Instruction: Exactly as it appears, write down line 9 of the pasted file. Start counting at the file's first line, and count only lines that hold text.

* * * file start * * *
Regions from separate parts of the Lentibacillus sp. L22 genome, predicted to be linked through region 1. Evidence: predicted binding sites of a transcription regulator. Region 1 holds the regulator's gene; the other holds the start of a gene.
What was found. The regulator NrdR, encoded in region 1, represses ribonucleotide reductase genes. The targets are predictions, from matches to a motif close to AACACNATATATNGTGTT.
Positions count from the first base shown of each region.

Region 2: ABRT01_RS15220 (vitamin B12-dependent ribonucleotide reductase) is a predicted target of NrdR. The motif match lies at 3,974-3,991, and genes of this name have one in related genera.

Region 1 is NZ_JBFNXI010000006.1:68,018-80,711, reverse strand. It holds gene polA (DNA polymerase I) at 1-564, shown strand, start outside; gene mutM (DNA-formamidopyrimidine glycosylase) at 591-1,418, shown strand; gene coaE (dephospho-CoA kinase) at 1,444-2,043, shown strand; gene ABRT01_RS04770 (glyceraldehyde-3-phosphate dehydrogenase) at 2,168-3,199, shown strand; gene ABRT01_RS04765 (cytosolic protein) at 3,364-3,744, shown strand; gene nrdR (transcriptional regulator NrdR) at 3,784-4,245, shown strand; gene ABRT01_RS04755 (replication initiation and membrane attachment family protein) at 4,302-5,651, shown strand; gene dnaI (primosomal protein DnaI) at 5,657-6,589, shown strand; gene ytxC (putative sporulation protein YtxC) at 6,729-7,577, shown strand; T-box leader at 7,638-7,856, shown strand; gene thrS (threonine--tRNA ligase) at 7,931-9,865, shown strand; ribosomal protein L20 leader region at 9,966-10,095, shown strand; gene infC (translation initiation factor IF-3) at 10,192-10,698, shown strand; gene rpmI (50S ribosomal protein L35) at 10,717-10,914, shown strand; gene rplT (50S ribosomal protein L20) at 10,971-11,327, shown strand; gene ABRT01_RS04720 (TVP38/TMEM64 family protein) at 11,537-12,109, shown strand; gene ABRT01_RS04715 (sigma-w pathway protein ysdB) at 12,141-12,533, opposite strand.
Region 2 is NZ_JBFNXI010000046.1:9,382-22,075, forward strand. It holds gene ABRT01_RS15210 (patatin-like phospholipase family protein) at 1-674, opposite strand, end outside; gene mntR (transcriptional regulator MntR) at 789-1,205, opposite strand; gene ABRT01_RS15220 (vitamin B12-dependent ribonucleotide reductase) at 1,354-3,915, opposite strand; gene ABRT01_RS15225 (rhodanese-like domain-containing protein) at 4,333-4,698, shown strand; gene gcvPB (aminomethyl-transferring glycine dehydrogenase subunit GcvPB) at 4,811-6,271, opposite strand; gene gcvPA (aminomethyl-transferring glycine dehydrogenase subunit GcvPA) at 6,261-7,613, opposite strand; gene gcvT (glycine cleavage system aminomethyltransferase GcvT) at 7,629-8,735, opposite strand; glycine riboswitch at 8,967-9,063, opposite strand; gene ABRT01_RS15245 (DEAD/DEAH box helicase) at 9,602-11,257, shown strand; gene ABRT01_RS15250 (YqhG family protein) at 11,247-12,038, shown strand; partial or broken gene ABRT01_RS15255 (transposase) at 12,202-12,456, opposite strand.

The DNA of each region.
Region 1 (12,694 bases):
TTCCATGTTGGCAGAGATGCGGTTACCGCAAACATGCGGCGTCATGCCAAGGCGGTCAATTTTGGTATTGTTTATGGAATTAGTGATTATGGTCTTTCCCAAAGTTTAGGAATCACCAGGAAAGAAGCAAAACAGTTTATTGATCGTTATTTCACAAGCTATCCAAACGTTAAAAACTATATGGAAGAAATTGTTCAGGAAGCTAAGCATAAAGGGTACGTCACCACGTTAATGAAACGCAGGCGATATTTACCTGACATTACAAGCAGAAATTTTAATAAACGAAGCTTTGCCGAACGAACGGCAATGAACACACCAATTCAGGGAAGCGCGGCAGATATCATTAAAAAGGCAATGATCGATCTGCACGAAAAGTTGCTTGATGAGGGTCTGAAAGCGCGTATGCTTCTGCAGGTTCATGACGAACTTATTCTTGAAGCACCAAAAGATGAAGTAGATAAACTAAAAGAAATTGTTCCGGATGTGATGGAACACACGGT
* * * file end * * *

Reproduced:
TTCCATGTTGGCAGAGATGCGGTTACCGCAAACATGCGGCGTCATGCCAAGGCGGTCAATTTTGGTATTGTTTATGGAATTAGTGATTATGGTCTTTCCCAAAGTTTAGGAATCACCAGGAAAGAAGCAAAACAGTTTATTGATCGTTATTTCACAAGCTATCCAAACGTTAAAAACTATATGGAAGAAATTGTTCAGGAAGCTAAGCATAAAGGGTACGTCACCACGTTAATGAAACGCAGGCGATATTTACCTGACATTACAAGCAGAAATTTTAATAAACGAAGCTTTGCCGAACGAACGGCAATGAACACACCAATTCAGGGAAGCGCGGCAGATATCATTAAAAAGGCAATGATCGATCTGCACGAAAAGTTGCTTGATGAGGGTCTGAAAGCGCGTATGCTTCTGCAGGTTCATGACGAACTTATTCTTGAAGCACCAAAAGATGAAGTAGATAAACTAAAAGAAATTGTTCCGGATGTGATGGAACACACGGT